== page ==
By Christopher Matthews

The media coverage of this year’s Nobel Prize in economics was dominated by the concept of the “efficient market hypothesis,” which is narrowly defined as the idea that markets will quickly assimilate all public information about a stock. One of this year’s Nobelists, Eugene Fama, won his award for providing the empirical basis to support this view, while another Robert Shiller, was recognized for poking holes in the theory and providing evidence that markets reflect more than just the available information about a security, but the irrational emotions of human beings as well.

Reaction to the award was predictable, with liberal commentators lauding Shillers work, which supports the idea that government regulation can improve the functioning of financial markets, and conservatives praising Fama, whose work shows the power and intelligence of markets, and questions the ability of any one person or government to exceed their wisdom.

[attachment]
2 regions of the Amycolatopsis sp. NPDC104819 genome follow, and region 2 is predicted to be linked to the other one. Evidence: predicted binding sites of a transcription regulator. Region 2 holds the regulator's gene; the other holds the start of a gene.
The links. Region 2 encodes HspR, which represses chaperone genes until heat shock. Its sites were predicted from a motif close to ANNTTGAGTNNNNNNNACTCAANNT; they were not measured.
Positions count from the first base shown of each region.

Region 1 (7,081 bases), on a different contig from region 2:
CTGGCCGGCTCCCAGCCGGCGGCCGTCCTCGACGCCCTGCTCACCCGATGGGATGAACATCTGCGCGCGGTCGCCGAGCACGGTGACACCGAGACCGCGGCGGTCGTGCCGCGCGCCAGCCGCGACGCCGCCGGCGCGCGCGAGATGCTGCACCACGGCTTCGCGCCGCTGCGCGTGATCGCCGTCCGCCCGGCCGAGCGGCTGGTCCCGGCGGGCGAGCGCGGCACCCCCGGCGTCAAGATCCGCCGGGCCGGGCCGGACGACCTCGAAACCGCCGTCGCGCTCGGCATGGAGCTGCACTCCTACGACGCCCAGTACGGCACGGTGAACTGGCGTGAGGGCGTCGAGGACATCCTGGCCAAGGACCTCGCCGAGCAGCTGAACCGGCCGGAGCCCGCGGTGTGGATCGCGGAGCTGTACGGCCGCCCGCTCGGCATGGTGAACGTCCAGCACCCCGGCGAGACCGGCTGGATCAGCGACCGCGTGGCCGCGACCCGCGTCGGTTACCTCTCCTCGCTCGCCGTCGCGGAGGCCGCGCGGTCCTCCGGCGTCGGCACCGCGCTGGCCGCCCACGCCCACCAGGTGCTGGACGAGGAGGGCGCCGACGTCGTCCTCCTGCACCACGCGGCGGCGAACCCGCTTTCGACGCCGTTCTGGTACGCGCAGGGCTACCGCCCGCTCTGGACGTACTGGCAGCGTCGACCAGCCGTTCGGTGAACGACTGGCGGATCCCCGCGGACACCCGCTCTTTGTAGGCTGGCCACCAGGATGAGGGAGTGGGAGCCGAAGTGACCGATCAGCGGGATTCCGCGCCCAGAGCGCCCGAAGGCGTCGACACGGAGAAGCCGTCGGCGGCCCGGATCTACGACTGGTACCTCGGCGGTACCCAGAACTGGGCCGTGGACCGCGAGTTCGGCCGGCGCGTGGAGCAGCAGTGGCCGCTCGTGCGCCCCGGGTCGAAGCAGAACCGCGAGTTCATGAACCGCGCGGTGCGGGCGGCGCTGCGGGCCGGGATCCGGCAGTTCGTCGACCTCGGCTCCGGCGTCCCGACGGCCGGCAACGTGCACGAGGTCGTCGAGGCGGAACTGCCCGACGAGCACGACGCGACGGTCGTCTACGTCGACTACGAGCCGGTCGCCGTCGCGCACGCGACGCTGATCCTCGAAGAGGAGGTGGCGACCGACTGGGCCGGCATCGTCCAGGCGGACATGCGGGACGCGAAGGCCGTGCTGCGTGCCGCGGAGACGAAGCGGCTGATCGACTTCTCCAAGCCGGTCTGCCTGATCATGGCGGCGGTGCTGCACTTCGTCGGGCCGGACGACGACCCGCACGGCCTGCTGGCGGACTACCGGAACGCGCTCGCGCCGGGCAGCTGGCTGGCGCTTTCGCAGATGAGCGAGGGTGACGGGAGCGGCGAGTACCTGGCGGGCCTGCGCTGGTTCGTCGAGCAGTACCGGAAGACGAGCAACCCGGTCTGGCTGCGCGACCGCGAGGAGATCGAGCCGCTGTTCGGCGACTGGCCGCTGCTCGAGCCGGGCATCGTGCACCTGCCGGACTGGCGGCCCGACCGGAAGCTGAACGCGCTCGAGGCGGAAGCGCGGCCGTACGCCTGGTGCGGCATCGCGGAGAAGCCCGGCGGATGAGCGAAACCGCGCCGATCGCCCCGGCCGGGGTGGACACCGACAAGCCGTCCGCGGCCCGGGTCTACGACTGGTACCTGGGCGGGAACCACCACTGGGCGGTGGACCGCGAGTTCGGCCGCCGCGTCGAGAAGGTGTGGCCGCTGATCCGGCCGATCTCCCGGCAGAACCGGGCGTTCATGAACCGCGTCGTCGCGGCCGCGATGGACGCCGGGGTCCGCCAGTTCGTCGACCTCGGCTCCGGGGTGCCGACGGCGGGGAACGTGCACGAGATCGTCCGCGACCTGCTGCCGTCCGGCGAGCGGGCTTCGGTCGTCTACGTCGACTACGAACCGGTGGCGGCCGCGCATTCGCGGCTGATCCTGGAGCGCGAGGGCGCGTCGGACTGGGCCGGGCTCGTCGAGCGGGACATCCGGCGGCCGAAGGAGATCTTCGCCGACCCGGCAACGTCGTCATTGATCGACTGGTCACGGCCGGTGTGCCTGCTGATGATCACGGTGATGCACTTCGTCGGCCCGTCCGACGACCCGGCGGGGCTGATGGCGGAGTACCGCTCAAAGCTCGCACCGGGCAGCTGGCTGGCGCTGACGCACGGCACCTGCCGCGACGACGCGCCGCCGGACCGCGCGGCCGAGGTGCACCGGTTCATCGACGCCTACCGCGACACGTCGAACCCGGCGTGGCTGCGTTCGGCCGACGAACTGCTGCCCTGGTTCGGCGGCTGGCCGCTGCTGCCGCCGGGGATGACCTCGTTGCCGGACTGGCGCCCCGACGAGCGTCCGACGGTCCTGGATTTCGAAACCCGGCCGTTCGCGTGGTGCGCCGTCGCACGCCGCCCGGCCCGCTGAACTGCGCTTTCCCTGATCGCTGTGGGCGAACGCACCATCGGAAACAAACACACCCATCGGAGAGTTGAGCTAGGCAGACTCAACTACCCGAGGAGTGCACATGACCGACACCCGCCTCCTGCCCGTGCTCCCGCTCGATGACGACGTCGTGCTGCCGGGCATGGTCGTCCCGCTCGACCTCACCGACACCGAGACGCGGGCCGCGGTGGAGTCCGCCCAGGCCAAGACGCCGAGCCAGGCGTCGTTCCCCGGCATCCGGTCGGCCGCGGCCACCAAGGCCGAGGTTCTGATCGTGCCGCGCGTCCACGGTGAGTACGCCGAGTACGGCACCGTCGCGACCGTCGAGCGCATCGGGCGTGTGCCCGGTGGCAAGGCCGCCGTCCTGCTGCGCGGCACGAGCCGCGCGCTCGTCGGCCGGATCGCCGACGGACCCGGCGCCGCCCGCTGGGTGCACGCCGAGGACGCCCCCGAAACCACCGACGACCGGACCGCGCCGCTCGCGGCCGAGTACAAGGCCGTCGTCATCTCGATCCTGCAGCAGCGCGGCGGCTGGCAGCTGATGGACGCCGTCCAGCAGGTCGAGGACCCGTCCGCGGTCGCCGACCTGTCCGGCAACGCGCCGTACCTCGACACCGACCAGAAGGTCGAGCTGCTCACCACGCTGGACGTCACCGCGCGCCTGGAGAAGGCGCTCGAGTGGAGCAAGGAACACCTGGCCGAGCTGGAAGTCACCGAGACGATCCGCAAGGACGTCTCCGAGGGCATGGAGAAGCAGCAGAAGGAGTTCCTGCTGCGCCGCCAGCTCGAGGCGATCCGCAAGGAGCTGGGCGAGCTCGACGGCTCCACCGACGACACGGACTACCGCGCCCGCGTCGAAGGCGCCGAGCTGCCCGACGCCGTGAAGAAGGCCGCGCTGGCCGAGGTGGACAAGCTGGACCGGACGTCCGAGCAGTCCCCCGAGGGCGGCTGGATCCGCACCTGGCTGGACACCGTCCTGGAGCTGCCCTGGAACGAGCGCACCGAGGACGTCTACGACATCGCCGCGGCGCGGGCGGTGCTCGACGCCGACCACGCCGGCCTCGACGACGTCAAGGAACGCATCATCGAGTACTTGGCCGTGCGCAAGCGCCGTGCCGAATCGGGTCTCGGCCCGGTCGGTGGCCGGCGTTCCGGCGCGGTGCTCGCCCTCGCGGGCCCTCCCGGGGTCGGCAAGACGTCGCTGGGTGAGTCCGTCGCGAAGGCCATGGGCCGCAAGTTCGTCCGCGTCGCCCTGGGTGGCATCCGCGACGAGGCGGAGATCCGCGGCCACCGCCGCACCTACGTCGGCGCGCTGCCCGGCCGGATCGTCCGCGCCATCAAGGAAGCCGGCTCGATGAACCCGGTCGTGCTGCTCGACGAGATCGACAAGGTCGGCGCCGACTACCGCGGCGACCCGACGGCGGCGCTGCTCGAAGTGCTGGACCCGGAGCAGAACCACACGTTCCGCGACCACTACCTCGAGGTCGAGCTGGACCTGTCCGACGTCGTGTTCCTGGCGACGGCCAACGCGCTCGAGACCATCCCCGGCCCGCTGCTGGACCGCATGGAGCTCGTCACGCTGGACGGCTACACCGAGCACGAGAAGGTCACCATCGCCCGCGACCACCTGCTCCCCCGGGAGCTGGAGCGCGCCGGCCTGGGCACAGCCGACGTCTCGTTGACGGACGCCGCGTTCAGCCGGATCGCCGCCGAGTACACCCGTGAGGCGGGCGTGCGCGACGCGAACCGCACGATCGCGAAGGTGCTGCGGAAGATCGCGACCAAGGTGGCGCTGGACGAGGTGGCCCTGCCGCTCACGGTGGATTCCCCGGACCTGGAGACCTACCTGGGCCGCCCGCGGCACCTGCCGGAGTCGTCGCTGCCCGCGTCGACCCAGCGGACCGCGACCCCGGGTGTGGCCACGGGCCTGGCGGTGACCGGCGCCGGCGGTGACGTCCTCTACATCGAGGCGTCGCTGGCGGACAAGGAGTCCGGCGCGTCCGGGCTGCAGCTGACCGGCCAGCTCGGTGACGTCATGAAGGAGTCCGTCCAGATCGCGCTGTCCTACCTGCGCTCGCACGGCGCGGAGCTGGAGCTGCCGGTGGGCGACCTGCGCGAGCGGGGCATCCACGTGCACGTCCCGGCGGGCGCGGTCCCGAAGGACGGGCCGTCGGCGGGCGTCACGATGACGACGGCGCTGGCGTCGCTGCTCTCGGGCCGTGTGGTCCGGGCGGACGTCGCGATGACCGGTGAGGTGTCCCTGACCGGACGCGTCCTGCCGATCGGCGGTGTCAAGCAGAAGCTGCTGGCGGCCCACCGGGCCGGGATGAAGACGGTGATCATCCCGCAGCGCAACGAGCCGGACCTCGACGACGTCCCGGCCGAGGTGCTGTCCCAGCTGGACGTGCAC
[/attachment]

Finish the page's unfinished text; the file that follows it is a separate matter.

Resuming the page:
But a third economist — Lars Peter Hansen — was also recognized this year, though his work received less attention because it could not be distilled to support one political ideology or another. TIME spoke with Hansen to get his opinion on the state of economics and how this social science has affected public policy and vise-versa…

…Another policy concern that should be almost dominated by uncertainty is climate change. The truth is our knowledge of climate change impacts remains rather sparse. That doesn’t mean we shouldn’t act. It may be prudent to act now because it’ll be more costly to act later, but it’s critical to recognize that we’re designing policies based on limited knowledge. In political debates that’s often stuck in the background.

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